Question #4dfad

1 Answer
Jul 9, 2015

Induced fit is the change in shape of the active site of an enzyme as it embraces its substrate.


The "lock and key" theory has been largely replaced by the "induced fit" model

It suggests that the active site does not at first fit the substrate perfectly.

Rather, as the substrate approaches, the active site changes its shape until the substrate is completely bound to it.

This change in shape of the active site is known as an induced fit.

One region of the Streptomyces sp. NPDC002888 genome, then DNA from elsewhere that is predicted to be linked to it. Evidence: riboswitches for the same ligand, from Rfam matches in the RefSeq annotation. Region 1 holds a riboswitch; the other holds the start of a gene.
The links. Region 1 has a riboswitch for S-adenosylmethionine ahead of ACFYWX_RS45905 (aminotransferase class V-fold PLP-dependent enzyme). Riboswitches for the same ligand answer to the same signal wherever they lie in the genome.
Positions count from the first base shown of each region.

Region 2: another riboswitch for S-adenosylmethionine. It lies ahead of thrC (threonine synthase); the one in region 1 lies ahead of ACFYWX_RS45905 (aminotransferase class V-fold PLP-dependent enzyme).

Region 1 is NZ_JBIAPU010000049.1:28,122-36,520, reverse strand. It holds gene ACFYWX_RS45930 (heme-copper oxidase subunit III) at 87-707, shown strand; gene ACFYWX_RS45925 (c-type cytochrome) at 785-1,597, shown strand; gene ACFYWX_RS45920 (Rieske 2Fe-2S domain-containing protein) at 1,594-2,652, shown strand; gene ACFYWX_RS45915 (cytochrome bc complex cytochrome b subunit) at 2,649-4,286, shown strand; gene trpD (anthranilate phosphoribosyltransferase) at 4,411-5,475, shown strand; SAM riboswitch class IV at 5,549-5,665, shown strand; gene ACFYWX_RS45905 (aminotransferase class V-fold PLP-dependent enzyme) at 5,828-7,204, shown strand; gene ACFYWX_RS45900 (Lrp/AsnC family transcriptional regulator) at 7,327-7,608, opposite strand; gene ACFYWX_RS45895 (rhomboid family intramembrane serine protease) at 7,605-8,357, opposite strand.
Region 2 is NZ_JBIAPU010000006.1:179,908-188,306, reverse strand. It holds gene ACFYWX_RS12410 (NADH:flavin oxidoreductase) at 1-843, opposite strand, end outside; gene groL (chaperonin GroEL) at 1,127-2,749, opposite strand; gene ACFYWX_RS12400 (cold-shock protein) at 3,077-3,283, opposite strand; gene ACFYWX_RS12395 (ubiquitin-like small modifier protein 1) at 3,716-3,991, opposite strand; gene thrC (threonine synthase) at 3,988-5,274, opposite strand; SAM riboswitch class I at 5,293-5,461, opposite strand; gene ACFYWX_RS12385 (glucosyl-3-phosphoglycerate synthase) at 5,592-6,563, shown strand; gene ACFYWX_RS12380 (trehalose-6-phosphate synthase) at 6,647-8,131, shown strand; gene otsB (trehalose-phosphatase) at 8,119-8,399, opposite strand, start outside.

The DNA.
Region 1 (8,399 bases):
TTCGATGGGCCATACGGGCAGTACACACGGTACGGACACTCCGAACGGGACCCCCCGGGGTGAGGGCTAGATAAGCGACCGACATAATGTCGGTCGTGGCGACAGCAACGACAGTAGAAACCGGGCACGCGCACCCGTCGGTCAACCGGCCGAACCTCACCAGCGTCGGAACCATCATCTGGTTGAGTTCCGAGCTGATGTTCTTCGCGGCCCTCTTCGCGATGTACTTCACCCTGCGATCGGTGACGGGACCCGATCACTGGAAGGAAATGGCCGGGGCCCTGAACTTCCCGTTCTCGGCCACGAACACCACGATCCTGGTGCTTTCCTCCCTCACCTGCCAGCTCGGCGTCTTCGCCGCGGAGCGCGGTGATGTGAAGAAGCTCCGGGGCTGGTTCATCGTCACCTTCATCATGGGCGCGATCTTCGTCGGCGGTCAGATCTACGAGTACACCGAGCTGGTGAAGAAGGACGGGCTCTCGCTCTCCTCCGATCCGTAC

In its new shape, the active site then catalyzes the reaction

For example, in the phosphorylation of glucose to glucose-6-phosphate, the glucose enters the active site of the enzyme.

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The enzyme closes around the glucose, and the reaction takes place

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When the products are released, the enzyme reverts to its original form.

Here's an animation of the induced fit process.

(from atwilkins5)